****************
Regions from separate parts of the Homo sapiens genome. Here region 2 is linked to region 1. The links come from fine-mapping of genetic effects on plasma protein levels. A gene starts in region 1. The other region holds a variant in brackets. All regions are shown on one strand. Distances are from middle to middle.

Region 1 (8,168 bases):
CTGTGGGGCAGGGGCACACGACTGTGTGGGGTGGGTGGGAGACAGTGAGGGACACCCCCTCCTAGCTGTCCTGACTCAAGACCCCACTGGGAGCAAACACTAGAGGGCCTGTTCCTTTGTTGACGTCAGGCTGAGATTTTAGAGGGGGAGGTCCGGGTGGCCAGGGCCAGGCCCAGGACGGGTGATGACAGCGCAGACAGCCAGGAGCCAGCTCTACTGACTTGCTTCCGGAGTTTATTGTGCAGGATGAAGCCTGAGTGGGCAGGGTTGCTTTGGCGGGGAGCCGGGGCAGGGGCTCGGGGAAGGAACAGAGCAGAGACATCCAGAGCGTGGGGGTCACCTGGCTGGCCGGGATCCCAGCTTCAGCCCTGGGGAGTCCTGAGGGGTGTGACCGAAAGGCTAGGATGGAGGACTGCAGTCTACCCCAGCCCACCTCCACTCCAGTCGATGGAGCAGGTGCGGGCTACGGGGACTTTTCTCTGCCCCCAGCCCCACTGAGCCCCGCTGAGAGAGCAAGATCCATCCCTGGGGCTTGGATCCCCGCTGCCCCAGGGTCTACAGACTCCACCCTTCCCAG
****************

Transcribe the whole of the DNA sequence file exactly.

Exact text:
Regions from separate parts of the Homo sapiens genome. Here region 2 is linked to region 1. The links come from fine-mapping of genetic effects on plasma protein levels. A gene starts in region 1. The other region holds a variant in brackets. All regions are shown on one strand. Distances are from middle to middle.

Region 1 (8,168 bases):
CTGTGGGGCAGGGGCACACGACTGTGTGGGGTGGGTGGGAGACAGTGAGGGACACCCCCTCCTAGCTGTCCTGACTCAAGACCCCACTGGGAGCAAACACTAGAGGGCCTGTTCCTTTGTTGACGTCAGGCTGAGATTTTAGAGGGGGAGGTCCGGGTGGCCAGGGCCAGGCCCAGGACGGGTGATGACAGCGCAGACAGCCAGGAGCCAGCTCTACTGACTTGCTTCCGGAGTTTATTGTGCAGGATGAAGCCTGAGTGGGCAGGGTTGCTTTGGCGGGGAGCCGGGGCAGGGGCTCGGGGAAGGAACAGAGCAGAGACATCCAGAGCGTGGGGGTCACCTGGCTGGCCGGGATCCCAGCTTCAGCCCTGGGGAGTCCTGAGGGGTGTGACCGAAAGGCTAGGATGGAGGACTGCAGTCTACCCCAGCCCACCTCCACTCCAGTCGATGGAGCAGGTGCGGGCTACGGGGACTTTTCTCTGCCCCCAGCCCCACTGAGCCCCGCTGAGAGAGCAAGATCCATCCCTGGGGCTTGGATCCCCGCTGCCCCAGGGTCTACAGACTCCACCCTTCCCAG